Types of Window
The first important thing to understand is that windows are usually defined according to how they open. The main part of the window is known as the "sash" and it is how you open the sash part of the window that determines what type of window it is. Here is a quick overview of the main types of window available.
A casement window is a window with a hinged sash that swings in or out like a door. They are usually side-hung but can also be hinged at the top (known as an "awning window").
The biggest advantage of a casement window is the fact that it can be fully opened and allow for superior ventilation. Casement windows can also be opened outwards, making them ideal for areas where internal space is limited. When combined with a doubled glazed unit, casement windows are also excellent in terms of energy efficiency and when combined with a secure locking system, they are second to none in terms of security.
One of the biggest drawbacks of casement windows is safety – especially if you have small children – as usually the whole sash opens, unlike a double-hung window that can be just opened at the top.
Tilt and turn windows
Tilt and turn windows provide excellent unspoilt views. They can be manufactured and operated much larger than a traditional casement window, so if you require an unobstructed panoramic view then these are the perfect choice for you. Another advantage of a tilt and turn mechanism is that in the tilt position it allows for ventilation but can be tilted according to how much of a draft you require alongside allowing easy access for cleaning.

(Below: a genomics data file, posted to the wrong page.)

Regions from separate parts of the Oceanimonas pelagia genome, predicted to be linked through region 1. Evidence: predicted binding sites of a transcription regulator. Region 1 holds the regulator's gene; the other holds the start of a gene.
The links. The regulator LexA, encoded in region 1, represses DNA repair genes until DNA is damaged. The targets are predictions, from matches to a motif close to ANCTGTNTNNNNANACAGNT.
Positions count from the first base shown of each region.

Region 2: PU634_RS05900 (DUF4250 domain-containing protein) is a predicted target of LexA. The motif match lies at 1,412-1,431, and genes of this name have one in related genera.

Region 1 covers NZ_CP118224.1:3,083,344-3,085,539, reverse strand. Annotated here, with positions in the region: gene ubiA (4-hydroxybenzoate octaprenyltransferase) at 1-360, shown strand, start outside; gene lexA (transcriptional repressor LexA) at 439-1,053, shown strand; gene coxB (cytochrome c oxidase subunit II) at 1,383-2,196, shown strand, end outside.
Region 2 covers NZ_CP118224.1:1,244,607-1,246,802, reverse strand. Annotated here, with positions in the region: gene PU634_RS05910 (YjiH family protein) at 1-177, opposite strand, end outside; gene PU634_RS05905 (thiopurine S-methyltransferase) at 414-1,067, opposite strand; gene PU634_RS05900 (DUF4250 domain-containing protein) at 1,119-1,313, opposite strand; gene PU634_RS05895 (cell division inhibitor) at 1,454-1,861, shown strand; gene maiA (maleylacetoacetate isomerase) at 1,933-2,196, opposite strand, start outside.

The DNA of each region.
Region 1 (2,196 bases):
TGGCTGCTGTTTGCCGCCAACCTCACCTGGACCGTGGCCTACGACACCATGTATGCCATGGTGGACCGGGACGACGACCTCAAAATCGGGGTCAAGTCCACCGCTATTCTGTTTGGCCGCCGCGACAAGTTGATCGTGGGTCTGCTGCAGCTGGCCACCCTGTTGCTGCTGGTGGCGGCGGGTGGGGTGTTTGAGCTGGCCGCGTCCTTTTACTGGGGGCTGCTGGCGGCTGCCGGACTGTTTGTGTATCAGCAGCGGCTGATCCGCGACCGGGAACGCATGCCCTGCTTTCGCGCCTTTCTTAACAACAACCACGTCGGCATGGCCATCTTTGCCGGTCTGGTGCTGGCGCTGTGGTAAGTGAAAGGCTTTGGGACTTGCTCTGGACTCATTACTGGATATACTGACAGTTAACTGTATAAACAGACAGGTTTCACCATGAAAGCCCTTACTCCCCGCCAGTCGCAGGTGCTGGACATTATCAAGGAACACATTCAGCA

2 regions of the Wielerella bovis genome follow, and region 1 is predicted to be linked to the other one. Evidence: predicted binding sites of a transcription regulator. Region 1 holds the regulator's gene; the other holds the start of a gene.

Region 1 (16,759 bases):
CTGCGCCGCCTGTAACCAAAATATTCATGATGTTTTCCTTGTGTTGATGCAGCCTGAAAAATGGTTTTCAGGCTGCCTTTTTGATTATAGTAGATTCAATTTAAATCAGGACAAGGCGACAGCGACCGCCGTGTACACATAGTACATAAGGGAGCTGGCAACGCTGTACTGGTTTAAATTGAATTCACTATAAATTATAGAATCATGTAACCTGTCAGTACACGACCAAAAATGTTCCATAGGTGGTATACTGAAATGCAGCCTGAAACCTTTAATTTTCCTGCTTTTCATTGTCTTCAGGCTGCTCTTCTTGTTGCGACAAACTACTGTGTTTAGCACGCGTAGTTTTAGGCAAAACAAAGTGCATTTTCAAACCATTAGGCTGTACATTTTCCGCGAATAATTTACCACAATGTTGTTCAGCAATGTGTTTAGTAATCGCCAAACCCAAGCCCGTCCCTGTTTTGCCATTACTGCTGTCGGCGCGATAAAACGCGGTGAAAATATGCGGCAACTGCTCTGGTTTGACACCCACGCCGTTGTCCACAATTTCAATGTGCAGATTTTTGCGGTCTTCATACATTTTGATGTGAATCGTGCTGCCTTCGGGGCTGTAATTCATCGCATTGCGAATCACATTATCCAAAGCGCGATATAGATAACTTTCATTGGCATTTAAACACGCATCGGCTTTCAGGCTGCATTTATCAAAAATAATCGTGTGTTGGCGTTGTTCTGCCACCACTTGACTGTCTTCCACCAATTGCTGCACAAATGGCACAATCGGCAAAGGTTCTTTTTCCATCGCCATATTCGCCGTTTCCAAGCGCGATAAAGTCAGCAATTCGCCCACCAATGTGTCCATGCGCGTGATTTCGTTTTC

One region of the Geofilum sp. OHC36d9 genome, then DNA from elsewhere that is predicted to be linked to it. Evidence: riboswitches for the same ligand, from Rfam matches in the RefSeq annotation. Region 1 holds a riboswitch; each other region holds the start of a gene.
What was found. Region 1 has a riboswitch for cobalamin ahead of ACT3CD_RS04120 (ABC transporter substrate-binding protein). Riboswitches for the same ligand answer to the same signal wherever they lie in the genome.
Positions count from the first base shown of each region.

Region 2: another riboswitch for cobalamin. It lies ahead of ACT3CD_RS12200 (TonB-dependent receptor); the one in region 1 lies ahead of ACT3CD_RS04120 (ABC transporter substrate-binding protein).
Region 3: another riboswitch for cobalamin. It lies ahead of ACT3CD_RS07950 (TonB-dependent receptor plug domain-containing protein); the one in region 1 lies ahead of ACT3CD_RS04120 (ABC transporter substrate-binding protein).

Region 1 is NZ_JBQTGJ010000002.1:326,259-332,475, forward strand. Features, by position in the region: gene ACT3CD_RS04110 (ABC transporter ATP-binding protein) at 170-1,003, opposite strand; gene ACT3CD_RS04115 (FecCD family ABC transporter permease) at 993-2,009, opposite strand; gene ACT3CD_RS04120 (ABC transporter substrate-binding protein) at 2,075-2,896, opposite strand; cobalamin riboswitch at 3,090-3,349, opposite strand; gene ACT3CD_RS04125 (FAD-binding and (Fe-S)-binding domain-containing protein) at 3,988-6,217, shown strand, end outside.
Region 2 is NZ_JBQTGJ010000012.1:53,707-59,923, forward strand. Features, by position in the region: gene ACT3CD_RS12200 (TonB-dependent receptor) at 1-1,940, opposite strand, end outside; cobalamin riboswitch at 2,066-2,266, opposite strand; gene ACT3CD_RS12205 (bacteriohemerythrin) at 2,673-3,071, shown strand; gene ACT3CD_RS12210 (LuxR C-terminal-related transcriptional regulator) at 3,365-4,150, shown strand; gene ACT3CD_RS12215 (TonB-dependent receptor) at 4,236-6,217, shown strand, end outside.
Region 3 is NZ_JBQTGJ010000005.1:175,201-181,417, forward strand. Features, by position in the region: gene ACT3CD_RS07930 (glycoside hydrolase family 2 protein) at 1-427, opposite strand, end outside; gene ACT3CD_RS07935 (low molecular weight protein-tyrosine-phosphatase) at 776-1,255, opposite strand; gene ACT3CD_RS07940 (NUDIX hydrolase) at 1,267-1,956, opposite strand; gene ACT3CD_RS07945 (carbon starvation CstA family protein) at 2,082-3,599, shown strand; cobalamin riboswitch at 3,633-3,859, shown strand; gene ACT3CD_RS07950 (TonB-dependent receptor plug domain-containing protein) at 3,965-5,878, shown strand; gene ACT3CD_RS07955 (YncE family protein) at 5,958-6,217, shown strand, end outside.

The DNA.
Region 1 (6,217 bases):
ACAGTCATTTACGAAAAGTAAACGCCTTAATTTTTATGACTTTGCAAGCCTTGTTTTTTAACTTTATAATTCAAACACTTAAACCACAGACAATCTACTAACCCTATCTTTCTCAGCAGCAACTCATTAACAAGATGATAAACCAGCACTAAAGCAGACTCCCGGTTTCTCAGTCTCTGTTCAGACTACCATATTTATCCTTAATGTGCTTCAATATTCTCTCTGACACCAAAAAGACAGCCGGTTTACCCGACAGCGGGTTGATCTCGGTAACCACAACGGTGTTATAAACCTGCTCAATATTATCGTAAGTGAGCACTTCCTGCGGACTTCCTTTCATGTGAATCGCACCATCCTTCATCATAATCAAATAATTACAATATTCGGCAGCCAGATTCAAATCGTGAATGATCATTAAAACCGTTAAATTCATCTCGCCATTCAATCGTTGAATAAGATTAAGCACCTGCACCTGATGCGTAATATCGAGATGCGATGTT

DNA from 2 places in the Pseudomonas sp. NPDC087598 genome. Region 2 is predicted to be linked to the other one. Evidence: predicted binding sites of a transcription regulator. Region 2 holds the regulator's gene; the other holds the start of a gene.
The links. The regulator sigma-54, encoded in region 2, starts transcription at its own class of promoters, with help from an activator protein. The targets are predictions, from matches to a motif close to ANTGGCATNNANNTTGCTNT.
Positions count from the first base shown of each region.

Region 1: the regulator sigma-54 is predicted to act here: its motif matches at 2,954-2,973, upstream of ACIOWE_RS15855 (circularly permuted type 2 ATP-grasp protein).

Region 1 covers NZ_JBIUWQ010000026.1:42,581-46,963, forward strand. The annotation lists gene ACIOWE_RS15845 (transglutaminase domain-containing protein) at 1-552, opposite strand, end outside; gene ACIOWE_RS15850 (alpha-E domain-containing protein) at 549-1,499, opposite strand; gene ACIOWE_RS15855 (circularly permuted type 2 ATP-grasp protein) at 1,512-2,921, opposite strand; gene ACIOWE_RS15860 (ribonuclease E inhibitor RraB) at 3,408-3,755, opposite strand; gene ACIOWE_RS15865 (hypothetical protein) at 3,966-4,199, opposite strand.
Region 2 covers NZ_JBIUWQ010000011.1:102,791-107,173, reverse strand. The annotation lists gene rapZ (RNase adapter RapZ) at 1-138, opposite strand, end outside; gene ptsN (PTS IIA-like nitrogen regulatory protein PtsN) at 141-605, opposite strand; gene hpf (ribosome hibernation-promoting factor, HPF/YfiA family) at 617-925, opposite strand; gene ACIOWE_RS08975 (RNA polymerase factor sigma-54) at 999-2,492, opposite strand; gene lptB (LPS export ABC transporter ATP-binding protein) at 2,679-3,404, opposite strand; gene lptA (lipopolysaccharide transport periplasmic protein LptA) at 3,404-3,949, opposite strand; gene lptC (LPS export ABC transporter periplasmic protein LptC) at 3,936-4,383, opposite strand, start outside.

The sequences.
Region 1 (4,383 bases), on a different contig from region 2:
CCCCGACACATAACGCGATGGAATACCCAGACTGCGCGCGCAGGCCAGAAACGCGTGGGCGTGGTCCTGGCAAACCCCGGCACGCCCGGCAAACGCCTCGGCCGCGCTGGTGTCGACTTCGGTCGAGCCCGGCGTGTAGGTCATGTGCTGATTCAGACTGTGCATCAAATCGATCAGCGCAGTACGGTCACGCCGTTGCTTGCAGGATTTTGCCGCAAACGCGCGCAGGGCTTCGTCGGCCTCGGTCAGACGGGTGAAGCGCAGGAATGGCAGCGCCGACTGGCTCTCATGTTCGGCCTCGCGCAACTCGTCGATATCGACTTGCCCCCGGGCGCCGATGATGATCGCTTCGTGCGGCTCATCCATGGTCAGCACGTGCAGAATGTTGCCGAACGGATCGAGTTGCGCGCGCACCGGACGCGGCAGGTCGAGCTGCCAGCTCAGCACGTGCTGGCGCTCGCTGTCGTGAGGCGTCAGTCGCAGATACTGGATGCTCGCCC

Unfortunately curtains and blinds can prevent the full operation of a tilt and turn window so if you require privacy then these may not be the ideal choice. Also this style of window is more expensive and can be more expensive to repair.
Sliding sash windows
Sash windows consist of two window panes that overlap slightly and slide up and down inside a frame. Usually a weight is used as a counterbalance to facilitate the operation of sash windows.
Sash windows can be either “double-hung”
Sash windows suit traditional properties and are more in keeping with period properties such as Victorian or Georgian, so if you want an authentic feel for your home then these are the style to use. Although sash windows are not as secure or energy efficient as casement windows, more recently they have become available in UPVC allowing for a traditional appearance but constructed from a hard wearing energy efficient material.
A bay window is a set of windows that extend out from a property – often in a box shape that overhangs, projected outwards to create interior space. Bay windows allow for lots of different view points from one window, giving a panoramic view and can often create a feeling of space and add an extra dimension to a property.
One of the disadvantages of this style is that the main window is fixed and usually only the side windows or small top windows can be opened thus restricting ventilation. Also bay windows are more costly to fit and repair than a traditional casement or sliding sash window and are more suited to certain homes for example Victorian or period properties.
Hopefully this quick guide will help you understand the basic types of window available with the possible benefits of each style when you are buying new or replacement windows for your home.
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B and P windows are a double glazing company in Wakefield who install UPVC Windows, Composite Doors and Conservatories in the West Yorkshire area.
For more information about windows doors or conservatories visit the B and P website: http://www.bandpwindows.co.uk